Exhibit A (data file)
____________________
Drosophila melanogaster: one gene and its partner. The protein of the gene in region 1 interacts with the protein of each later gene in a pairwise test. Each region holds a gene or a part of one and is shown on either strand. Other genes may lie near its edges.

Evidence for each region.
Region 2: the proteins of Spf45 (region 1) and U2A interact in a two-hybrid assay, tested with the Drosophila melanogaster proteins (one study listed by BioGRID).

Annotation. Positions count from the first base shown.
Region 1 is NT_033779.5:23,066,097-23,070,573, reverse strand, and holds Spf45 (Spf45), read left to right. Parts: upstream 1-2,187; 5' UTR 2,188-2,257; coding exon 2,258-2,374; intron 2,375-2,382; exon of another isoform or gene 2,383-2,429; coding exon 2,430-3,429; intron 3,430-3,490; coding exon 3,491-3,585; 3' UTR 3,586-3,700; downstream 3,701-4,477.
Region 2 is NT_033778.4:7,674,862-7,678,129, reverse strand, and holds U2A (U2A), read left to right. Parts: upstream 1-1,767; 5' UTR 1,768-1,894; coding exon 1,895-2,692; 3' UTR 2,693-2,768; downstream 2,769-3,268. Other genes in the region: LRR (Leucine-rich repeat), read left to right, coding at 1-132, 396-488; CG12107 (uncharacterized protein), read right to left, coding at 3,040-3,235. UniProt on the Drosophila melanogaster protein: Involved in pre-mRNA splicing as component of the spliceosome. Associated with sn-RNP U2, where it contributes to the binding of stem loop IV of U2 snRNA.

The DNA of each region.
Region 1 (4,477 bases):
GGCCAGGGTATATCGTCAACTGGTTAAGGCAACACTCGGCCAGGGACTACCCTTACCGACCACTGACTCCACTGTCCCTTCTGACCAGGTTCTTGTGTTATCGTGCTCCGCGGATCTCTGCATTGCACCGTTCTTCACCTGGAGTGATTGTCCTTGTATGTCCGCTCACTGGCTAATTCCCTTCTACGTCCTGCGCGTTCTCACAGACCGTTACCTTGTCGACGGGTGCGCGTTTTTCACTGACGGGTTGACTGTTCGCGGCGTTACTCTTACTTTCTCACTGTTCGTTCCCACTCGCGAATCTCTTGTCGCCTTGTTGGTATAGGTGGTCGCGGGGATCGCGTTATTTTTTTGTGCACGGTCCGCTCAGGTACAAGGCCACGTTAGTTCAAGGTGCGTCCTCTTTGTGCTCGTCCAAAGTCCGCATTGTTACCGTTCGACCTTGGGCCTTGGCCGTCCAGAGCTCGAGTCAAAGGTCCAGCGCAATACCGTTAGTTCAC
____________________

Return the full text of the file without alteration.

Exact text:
Drosophila melanogaster: one gene and its partner. The protein of the gene in region 1 interacts with the protein of each later gene in a pairwise test. Each region holds a gene or a part of one and is shown on either strand. Other genes may lie near its edges.

Evidence for each region.
Region 2: the proteins of Spf45 (region 1) and U2A interact in a two-hybrid assay, tested with the Drosophila melanogaster proteins (one study listed by BioGRID).

Annotation. Positions count from the first base shown.
Region 1 is NT_033779.5:23,066,097-23,070,573, reverse strand, and holds Spf45 (Spf45), read left to right. Parts: upstream 1-2,187; 5' UTR 2,188-2,257; coding exon 2,258-2,374; intron 2,375-2,382; exon of another isoform or gene 2,383-2,429; coding exon 2,430-3,429; intron 3,430-3,490; coding exon 3,491-3,585; 3' UTR 3,586-3,700; downstream 3,701-4,477.
Region 2 is NT_033778.4:7,674,862-7,678,129, reverse strand, and holds U2A (U2A), read left to right. Parts: upstream 1-1,767; 5' UTR 1,768-1,894; coding exon 1,895-2,692; 3' UTR 2,693-2,768; downstream 2,769-3,268. Other genes in the region: LRR (Leucine-rich repeat), read left to right, coding at 1-132, 396-488; CG12107 (uncharacterized protein), read right to left, coding at 3,040-3,235. UniProt on the Drosophila melanogaster protein: Involved in pre-mRNA splicing as component of the spliceosome. Associated with sn-RNP U2, where it contributes to the binding of stem loop IV of U2 snRNA.

The DNA of each region.
Region 1 (4,477 bases):
GGCCAGGGTATATCGTCAACTGGTTAAGGCAACACTCGGCCAGGGACTACCCTTACCGACCACTGACTCCACTGTCCCTTCTGACCAGGTTCTTGTGTTATCGTGCTCCGCGGATCTCTGCATTGCACCGTTCTTCACCTGGAGTGATTGTCCTTGTATGTCCGCTCACTGGCTAATTCCCTTCTACGTCCTGCGCGTTCTCACAGACCGTTACCTTGTCGACGGGTGCGCGTTTTTCACTGACGGGTTGACTGTTCGCGGCGTTACTCTTACTTTCTCACTGTTCGTTCCCACTCGCGAATCTCTTGTCGCCTTGTTGGTATAGGTGGTCGCGGGGATCGCGTTATTTTTTTGTGCACGGTCCGCTCAGGTACAAGGCCACGTTAGTTCAAGGTGCGTCCTCTTTGTGCTCGTCCAAAGTCCGCATTGTTACCGTTCGACCTTGGGCCTTGGCCGTCCAGAGCTCGAGTCAAAGGTCCAGCGCAATACCGTTAGTTCAC